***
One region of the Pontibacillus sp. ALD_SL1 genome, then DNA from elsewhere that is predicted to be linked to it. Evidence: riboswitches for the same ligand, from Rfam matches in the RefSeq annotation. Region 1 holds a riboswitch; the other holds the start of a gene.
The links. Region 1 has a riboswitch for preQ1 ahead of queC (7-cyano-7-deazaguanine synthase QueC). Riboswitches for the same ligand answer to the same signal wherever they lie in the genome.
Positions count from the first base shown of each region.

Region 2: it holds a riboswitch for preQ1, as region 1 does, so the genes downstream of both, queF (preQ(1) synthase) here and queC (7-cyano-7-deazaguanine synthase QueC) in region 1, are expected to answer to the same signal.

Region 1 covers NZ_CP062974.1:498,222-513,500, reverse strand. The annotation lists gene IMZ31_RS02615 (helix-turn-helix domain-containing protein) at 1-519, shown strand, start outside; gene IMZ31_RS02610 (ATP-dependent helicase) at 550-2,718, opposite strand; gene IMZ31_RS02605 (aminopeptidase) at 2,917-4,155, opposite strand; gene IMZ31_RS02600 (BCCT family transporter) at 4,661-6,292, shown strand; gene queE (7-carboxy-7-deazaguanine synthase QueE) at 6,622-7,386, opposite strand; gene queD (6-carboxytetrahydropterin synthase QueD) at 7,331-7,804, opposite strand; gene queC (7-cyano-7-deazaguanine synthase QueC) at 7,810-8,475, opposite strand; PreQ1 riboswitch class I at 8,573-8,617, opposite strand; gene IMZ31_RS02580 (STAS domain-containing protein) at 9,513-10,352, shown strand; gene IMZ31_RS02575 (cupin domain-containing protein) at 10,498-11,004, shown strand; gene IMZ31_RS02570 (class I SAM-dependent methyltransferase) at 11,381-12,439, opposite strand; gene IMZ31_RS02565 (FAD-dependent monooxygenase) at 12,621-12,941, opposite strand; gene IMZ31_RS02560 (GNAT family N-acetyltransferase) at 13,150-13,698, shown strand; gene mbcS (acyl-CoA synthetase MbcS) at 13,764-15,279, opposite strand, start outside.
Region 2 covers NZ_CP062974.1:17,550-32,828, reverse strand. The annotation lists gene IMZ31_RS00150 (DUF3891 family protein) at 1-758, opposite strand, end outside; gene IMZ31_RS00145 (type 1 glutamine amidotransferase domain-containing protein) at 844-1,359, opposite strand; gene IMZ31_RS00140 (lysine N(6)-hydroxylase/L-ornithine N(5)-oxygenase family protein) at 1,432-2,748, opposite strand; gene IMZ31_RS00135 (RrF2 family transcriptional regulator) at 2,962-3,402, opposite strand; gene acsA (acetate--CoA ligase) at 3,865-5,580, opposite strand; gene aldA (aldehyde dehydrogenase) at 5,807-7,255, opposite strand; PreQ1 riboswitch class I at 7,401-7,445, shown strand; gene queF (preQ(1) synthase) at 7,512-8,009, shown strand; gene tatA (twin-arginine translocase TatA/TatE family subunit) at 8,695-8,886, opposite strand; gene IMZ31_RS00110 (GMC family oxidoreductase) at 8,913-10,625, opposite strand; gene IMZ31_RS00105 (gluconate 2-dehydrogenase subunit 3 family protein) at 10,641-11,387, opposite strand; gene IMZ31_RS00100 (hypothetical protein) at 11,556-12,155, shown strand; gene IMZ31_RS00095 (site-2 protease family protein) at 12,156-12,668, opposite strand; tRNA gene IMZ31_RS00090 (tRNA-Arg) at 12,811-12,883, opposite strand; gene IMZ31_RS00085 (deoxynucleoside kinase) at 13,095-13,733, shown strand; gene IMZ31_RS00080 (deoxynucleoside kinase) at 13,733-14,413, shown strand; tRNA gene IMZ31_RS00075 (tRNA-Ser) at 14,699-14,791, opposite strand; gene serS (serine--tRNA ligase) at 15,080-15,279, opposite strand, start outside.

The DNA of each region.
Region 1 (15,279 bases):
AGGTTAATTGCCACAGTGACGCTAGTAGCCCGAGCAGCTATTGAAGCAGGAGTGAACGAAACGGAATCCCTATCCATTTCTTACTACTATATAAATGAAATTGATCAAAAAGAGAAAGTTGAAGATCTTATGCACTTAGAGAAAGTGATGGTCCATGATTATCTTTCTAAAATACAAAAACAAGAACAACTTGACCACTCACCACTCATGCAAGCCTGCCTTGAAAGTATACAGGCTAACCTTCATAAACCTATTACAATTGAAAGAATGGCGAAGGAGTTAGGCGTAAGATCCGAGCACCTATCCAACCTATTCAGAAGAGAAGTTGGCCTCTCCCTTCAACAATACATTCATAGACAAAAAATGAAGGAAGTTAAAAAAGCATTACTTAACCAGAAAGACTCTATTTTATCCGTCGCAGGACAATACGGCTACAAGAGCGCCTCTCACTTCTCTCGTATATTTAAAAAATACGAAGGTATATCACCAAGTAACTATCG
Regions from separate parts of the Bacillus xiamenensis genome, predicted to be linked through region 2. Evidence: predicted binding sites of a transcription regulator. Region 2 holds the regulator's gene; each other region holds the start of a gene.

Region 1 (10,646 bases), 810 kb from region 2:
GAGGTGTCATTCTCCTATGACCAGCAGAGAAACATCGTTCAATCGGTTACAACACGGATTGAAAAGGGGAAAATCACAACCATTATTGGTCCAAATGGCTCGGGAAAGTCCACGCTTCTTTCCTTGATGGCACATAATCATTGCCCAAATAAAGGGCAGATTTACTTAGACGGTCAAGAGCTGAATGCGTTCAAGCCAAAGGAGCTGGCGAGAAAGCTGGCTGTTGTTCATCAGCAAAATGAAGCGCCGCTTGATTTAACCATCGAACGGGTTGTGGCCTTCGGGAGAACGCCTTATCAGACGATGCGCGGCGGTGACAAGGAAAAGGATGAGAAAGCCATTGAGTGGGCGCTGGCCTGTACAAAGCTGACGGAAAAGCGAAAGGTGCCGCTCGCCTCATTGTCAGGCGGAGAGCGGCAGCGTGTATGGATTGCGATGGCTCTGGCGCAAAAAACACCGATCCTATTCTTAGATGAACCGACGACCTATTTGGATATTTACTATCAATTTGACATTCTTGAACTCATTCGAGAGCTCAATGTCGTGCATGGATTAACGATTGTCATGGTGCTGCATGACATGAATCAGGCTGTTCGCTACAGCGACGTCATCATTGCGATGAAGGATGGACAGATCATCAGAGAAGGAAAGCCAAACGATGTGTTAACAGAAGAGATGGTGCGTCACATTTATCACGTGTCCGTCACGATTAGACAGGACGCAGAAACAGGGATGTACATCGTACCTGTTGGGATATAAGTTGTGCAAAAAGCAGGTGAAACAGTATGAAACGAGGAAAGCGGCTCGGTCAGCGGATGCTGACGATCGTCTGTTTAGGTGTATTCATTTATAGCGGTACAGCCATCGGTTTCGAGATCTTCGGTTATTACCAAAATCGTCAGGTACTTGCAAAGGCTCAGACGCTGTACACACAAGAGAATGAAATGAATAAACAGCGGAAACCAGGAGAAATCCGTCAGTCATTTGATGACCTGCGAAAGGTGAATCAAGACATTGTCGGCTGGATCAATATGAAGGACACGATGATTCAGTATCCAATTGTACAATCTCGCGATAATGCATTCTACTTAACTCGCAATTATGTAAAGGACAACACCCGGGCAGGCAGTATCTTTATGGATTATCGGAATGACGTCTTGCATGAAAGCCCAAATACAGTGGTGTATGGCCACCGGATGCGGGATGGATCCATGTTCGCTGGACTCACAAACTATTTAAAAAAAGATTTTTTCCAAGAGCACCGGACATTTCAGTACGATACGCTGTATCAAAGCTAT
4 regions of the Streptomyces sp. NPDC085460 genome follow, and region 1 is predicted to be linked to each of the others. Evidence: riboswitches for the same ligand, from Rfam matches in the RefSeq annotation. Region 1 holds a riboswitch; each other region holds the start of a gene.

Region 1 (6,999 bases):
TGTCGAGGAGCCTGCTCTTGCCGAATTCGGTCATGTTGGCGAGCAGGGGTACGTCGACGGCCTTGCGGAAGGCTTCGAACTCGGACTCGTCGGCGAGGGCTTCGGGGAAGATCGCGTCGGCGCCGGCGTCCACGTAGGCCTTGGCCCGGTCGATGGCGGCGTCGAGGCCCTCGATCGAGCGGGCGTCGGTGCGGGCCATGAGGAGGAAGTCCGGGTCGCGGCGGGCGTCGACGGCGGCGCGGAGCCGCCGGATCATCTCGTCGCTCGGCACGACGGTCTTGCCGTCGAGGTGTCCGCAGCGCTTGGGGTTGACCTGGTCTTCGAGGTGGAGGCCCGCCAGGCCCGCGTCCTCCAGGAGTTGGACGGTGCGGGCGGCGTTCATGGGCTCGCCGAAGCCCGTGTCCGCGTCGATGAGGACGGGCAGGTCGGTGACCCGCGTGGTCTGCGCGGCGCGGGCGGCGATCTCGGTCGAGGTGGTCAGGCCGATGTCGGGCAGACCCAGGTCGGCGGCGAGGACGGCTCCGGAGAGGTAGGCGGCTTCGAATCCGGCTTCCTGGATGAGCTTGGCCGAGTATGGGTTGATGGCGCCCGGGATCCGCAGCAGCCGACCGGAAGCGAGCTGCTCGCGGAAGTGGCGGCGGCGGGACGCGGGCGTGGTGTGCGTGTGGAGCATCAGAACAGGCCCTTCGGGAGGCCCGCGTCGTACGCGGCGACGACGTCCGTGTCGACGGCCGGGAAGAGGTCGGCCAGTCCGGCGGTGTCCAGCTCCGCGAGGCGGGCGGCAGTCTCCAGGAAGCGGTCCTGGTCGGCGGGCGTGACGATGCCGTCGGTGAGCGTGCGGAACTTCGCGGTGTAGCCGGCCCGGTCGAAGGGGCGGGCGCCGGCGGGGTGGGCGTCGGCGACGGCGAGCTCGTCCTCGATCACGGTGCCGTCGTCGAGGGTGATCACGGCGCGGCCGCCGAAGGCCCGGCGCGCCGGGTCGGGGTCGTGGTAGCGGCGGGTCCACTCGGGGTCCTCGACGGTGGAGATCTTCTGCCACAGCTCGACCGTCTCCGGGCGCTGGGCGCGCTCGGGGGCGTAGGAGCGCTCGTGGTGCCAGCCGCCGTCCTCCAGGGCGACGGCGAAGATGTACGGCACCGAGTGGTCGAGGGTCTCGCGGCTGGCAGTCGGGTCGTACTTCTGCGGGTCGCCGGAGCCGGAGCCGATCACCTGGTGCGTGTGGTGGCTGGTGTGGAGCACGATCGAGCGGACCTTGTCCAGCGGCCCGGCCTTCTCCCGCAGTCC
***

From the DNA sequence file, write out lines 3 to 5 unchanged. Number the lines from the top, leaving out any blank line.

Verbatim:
Positions count from the first base shown of each region.

Region 2: it holds a riboswitch for preQ1, as region 1 does, so the genes downstream of both, queF (preQ(1) synthase) here and queC (7-cyano-7-deazaguanine synthase QueC) in region 1, are expected to answer to the same signal.

Region 1 covers NZ_CP062974.1:498,222-513,500, reverse strand. The annotation lists gene IMZ31_RS02615 (helix-turn-helix domain-containing protein) at 1-519, shown strand, start outside; gene IMZ31_RS02610 (ATP-dependent helicase) at 550-2,718, opposite strand; gene IMZ31_RS02605 (aminopeptidase) at 2,917-4,155, opposite strand; gene IMZ31_RS02600 (BCCT family transporter) at 4,661-6,292, shown strand; gene queE (7-carboxy-7-deazaguanine synthase QueE) at 6,622-7,386, opposite strand; gene queD (6-carboxytetrahydropterin synthase QueD) at 7,331-7,804, opposite strand; gene queC (7-cyano-7-deazaguanine synthase QueC) at 7,810-8,475, opposite strand; PreQ1 riboswitch class I at 8,573-8,617, opposite strand; gene IMZ31_RS02580 (STAS domain-containing protein) at 9,513-10,352, shown strand; gene IMZ31_RS02575 (cupin domain-containing protein) at 10,498-11,004, shown strand; gene IMZ31_RS02570 (class I SAM-dependent methyltransferase) at 11,381-12,439, opposite strand; gene IMZ31_RS02565 (FAD-dependent monooxygenase) at 12,621-12,941, opposite strand; gene IMZ31_RS02560 (GNAT family N-acetyltransferase) at 13,150-13,698, shown strand; gene mbcS (acyl-CoA synthetase MbcS) at 13,764-15,279, opposite strand, start outside.